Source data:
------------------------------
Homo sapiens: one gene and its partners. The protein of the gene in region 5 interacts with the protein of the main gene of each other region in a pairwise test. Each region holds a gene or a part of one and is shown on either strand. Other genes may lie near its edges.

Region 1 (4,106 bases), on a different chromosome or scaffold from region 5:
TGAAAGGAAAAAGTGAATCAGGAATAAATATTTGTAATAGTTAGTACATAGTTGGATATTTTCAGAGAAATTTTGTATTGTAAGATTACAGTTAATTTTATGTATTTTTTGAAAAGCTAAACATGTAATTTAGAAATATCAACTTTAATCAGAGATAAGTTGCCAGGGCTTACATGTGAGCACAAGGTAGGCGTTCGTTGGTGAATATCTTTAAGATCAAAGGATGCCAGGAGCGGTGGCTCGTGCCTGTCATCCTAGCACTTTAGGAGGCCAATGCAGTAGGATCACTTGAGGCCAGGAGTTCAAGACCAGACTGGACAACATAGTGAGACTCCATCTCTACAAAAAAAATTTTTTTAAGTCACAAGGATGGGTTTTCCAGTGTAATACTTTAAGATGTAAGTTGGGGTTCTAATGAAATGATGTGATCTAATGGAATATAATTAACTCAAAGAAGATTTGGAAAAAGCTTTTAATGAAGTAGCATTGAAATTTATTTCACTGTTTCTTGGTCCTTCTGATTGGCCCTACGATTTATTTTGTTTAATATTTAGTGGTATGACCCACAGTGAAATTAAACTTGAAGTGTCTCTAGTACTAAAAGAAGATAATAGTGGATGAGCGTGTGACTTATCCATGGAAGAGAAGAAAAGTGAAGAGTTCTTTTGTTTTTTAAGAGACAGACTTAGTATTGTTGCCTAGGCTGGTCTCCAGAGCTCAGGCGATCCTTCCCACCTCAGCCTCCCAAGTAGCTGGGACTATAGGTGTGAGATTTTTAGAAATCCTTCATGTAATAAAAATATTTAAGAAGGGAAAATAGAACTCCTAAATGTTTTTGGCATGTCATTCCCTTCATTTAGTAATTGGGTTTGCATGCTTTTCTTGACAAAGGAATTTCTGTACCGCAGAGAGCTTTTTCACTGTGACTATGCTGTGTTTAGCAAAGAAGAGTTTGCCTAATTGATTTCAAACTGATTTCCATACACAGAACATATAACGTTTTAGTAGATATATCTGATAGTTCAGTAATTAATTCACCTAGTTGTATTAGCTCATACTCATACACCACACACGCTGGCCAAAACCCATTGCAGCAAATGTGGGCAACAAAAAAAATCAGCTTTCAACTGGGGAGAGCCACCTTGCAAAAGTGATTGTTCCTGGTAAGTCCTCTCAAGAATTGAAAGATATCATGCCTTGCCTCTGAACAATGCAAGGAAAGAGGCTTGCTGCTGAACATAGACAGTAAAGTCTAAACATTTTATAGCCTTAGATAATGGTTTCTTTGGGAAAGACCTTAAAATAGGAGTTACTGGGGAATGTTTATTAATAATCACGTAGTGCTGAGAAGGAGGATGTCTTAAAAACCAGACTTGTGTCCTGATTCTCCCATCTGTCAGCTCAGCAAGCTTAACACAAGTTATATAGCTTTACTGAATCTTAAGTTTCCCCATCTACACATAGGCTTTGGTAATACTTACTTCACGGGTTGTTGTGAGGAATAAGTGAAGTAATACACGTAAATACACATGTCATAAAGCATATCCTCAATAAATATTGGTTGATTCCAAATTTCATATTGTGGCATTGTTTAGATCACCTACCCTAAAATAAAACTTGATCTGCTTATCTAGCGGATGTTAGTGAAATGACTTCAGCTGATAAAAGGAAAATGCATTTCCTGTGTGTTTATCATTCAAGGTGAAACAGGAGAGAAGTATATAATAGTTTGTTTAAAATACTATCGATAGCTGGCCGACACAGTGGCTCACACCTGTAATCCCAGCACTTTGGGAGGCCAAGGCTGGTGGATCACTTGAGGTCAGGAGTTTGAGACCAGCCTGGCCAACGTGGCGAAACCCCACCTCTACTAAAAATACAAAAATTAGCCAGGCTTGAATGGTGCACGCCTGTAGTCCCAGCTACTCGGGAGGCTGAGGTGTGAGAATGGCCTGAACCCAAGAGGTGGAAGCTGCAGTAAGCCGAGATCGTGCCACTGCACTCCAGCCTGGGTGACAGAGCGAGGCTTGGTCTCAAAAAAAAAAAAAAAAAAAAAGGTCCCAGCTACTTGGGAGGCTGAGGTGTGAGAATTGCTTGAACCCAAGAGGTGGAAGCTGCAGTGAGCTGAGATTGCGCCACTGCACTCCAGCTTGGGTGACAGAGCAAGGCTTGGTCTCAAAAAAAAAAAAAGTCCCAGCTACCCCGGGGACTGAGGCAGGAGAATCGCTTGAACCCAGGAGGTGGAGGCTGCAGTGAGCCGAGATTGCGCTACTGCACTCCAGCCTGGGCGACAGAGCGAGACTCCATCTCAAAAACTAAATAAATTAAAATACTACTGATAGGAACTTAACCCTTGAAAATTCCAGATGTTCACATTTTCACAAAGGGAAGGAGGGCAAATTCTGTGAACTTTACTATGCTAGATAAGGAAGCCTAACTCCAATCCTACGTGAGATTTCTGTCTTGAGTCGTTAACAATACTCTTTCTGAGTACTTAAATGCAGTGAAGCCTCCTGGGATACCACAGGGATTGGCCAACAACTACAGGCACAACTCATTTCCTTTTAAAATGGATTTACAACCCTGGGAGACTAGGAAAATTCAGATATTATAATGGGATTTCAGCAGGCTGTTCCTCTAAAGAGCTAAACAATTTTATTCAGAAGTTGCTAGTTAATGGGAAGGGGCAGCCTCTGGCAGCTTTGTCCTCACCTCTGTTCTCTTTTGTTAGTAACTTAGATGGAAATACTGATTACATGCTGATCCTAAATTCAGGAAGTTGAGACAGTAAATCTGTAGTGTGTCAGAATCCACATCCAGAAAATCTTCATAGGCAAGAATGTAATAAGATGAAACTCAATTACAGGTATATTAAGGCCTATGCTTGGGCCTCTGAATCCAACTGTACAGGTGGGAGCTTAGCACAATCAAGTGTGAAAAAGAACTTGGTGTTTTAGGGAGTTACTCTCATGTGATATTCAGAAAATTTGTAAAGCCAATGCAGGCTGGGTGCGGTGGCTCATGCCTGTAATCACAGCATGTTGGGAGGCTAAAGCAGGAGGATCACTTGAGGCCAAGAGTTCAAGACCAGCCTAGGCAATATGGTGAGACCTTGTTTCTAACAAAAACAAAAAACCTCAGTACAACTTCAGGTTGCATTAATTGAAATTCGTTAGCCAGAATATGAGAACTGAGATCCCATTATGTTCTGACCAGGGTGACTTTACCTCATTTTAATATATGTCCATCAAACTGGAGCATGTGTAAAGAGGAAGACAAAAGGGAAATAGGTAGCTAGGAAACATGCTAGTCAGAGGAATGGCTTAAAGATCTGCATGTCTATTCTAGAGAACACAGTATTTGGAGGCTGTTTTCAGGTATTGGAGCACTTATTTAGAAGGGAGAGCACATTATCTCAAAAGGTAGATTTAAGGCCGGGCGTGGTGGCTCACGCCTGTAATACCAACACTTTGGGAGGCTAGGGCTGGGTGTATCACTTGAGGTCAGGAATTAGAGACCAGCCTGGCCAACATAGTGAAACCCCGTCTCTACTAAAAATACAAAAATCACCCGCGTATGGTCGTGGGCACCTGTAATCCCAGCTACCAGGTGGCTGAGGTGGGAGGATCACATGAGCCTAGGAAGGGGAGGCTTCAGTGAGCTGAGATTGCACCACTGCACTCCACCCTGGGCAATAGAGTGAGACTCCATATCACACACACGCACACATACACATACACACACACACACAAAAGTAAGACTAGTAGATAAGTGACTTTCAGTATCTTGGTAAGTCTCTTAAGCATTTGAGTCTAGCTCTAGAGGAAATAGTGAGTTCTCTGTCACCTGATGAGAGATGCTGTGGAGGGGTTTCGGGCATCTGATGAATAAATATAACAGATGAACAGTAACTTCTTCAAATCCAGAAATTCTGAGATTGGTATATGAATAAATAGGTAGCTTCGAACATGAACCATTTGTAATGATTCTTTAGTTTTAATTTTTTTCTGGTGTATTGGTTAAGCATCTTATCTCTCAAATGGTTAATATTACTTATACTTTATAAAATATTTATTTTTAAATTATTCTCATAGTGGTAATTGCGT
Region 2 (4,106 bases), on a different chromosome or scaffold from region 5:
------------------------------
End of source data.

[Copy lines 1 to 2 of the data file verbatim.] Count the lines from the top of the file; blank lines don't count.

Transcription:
Homo sapiens: one gene and its partners. The protein of the gene in region 5 interacts with the protein of the main gene of each other region in a pairwise test. Each region holds a gene or a part of one and is shown on either strand. Other genes may lie near its edges.

Region 1 (4,106 bases), on a different chromosome or scaffold from region 5: